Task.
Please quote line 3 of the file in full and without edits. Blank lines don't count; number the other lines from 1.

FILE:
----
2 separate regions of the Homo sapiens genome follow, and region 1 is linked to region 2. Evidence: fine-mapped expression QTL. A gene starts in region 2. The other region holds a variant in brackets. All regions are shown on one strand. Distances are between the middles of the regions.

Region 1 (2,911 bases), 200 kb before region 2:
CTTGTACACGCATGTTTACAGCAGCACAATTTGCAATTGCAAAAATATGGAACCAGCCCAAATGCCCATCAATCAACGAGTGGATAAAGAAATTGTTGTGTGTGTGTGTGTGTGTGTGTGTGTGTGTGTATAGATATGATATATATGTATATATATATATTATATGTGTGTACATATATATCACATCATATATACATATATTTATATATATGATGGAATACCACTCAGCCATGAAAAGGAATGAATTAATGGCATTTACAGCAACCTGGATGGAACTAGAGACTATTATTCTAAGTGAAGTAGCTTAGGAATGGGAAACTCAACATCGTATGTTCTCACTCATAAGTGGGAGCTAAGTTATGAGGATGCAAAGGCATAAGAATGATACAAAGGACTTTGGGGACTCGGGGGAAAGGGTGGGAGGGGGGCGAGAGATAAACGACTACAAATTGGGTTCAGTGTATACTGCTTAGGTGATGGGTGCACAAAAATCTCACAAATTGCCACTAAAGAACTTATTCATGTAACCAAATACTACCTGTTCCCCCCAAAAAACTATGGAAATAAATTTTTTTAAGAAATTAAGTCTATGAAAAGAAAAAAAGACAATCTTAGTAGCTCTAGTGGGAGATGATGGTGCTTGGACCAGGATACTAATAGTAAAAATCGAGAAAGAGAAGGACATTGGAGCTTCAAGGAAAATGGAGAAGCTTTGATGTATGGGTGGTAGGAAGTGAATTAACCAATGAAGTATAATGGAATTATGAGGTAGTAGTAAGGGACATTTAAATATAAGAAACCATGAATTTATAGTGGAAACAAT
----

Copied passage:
CTTGTACACGCATGTTTACAGCAGCACAATTTGCAATTGCAAAAATATGGAACCAGCCCAAATGCCCATCAATCAACGAGTGGATAAAGAAATTGTTGTGTGTGTGTGTGTGTGTGTGTGTGTGTGTGTATAGATATGATATATATGTATATATATATATTATATGTGTGTACATATATATCACATCATATATACATATATTTATATATATGATGGAATACCACTCAGCCATGAAAAGGAATGAATTAATGGCATTTACAGCAACCTGGATGGAACTAGAGACTATTATTCTAAGTGAAGTAGCTTAGGAATGGGAAACTCAACATCGTATGTTCTCACTCATAAGTGGGAGCTAAGTTATGAGGATGCAAAGGCATAAGAATGATACAAAGGACTTTGGGGACTCGGGGGAAAGGGTGGGAGGGGGGCGAGAGATAAACGACTACAAATTGGGTTCAGTGTATACTGCTTAGGTGATGGGTGCACAAAAATCTCACAAATTGCCACTAAAGAACTTATTCATGTAACCAAATACTACCTGTTCCCCCCAAAAAACTATGGAAATAAATTTTTTTAAGAAATTAAGTCTATGAAAAGAAAAAAAGACAATCTTAGTAGCTCTAGTGGGAGATGATGGTGCTTGGACCAGGATACTAATAGTAAAAATCGAGAAAGAGAAGGACATTGGAGCTTCAAGGAAAATGGAGAAGCTTTGATGTATGGGTGGTAGGAAGTGAATTAACCAATGAAGTATAATGGAATTATGAGGTAGTAGTAAGGGACATTTAAATATAAGAAACCATGAATTTATAGTGGAAACAAT